What is vestibular migraine? Symptoms, causes and treatments

Vestibular migraine is one of many variants of migraine. “Vestibular” refers to the inner ear and its effect on your sense of balance.

The main feature of this variant is vestibular symptoms, including dizziness and lightheadedness, which occur with other migraine symptoms. However, a headache does not have to be present for a doctor to diagnose vestibular migraine.

Doctors don’t know exactly what causes vestibular migraine. Treatment is similar to other types of migraine, with lifestyle changes, medication to treat the symptoms of an episode, and preventive medication all forming a key component.

Vestibular migraine usually affects women in their 30s and 40s, but it can also affect men and children.

This guide examines the symptoms, causes, diagnosis, and treatments associated with vestibular migraine.

What is vestibular migraine?

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Vestibular migraine is a subtype of migraine. Characteristic of this form is the presence of vestibular symptoms, namely vertigo. Vertigo is the feeling that you are moving when you are still or the world is moving around you. In fact, according to the American Migraine Foundation, vestibular migraine is the second leading cause of vertigo in adults.

Like other forms of migraine, vestibular migraine tends to affect women more than men. Children can also suffer from vestibular migraine. Most people with vestibular migraine have a history of migraines or motion sickness.

Other names for the condition include migraine-associated dizziness/dizziness, migraine-related vestibulopathy, and migraine vertigo.

What are the symptoms of vestibular migraine?

The main characteristic of this type of migraine is the vestibular symptoms. These include:

  • dizziness induced by movement of the head with nausea
  • vertigo induced by head movement
  • positional vertigo
  • spontaneous dizziness, either internal as if you are moving or external as if the world is moving around you
  • visually induced vertigo

Vertigo can be moderate and limit daily activities or severe and prevent activity. It can last between 5 minutes and 72 hours and occur at any phase of a migraine episode.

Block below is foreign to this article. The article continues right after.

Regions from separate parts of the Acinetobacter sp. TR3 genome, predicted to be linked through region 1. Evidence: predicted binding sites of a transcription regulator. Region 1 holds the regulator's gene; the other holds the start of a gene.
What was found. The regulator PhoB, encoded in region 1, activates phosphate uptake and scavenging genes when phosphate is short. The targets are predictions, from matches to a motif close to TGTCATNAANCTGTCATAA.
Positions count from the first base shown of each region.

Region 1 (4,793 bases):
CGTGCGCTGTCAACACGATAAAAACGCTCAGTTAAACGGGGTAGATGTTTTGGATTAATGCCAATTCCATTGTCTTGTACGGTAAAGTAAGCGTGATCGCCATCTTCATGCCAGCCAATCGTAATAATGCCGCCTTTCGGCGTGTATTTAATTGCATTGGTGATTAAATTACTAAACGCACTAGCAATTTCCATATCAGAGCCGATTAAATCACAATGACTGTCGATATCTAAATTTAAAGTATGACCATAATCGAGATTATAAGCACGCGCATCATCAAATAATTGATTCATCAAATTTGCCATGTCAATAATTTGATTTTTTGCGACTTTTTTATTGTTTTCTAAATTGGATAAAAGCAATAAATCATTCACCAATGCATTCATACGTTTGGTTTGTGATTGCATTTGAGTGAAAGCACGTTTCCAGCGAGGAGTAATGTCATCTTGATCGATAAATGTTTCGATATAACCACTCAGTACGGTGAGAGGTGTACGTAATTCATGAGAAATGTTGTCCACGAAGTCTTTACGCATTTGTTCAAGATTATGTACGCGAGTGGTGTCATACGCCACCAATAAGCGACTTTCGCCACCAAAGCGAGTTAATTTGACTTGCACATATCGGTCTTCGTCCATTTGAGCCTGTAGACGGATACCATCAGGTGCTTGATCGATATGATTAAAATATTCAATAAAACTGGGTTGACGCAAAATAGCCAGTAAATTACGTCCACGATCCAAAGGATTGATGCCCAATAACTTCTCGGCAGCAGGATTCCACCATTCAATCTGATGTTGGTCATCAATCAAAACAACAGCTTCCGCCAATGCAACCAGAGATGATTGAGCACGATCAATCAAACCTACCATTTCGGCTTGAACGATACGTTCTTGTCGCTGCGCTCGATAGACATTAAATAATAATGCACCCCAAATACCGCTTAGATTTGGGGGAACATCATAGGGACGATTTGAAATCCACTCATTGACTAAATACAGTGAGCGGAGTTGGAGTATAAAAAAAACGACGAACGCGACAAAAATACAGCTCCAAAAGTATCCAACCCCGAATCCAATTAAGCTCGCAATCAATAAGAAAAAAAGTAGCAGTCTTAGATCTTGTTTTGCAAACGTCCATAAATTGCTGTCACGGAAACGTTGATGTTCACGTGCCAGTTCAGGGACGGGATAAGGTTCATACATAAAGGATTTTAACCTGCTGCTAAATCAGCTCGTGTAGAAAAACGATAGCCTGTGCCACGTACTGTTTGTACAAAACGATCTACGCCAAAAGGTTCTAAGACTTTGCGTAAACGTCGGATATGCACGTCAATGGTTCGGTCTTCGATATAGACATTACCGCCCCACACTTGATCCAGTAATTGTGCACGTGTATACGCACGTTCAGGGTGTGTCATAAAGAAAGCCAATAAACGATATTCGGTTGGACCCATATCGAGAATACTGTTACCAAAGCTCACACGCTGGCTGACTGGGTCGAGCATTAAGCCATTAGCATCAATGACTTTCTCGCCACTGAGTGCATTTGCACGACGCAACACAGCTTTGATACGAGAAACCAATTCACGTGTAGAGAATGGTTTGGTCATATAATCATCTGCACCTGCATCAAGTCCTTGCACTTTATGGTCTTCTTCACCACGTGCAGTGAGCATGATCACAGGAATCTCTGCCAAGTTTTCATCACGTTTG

A headache may or may not occur. If so, some people feel dizzy after the headache goes away. Rarely, vertigo begins during the aura phase, which usually occurs about 5 to 60 minutes before the headache or immediately before the headache. However, vertigo is technically not part of the aura.

Some other possible vestibular symptoms of migraine include:

What causes vestibular migraine?

Scientists are not yet able to explain the exact cause of migraine in general. The same is true for vestibular migraine. However, researchers have a few theories. For example, they believe that vestibular migraine involves both central and peripheral factors.

Central factors include areas of the brain involved in balance and orientation of your body in space. Peripheral factors relate to the inner ear and the nerves that transmit information to and from the brain.

It could be that one or all of these structures are overly sensitive to stimuli.

What are the risk factors for vestibular migraine?

Several factors increase the risk of developing a vestibular migraine, including:

  • be between 30 and 40 years old, although the condition can affect those as young as 8 years old as well as older adults
  • having a family history of migraine headaches or episodic dizziness or lightheadedness
  • be female, with the condition being five times more common in women than in men
  • have a personal history of migraines or motion sickness

Some vestibular migraine triggers may include:

  • certain foods, including chocolate and food additives, such as monosodium glutamate
  • complex or moving visual stimuli
  • dehydration
  • fatigue, lack of sleep or poor sleep quality
  • hormonal changes
  • hunger or missing meals
  • movement
  • stress or anxiety
  • weather changes, especially changes in barometric pressure

How do doctors diagnose vestibular migraine?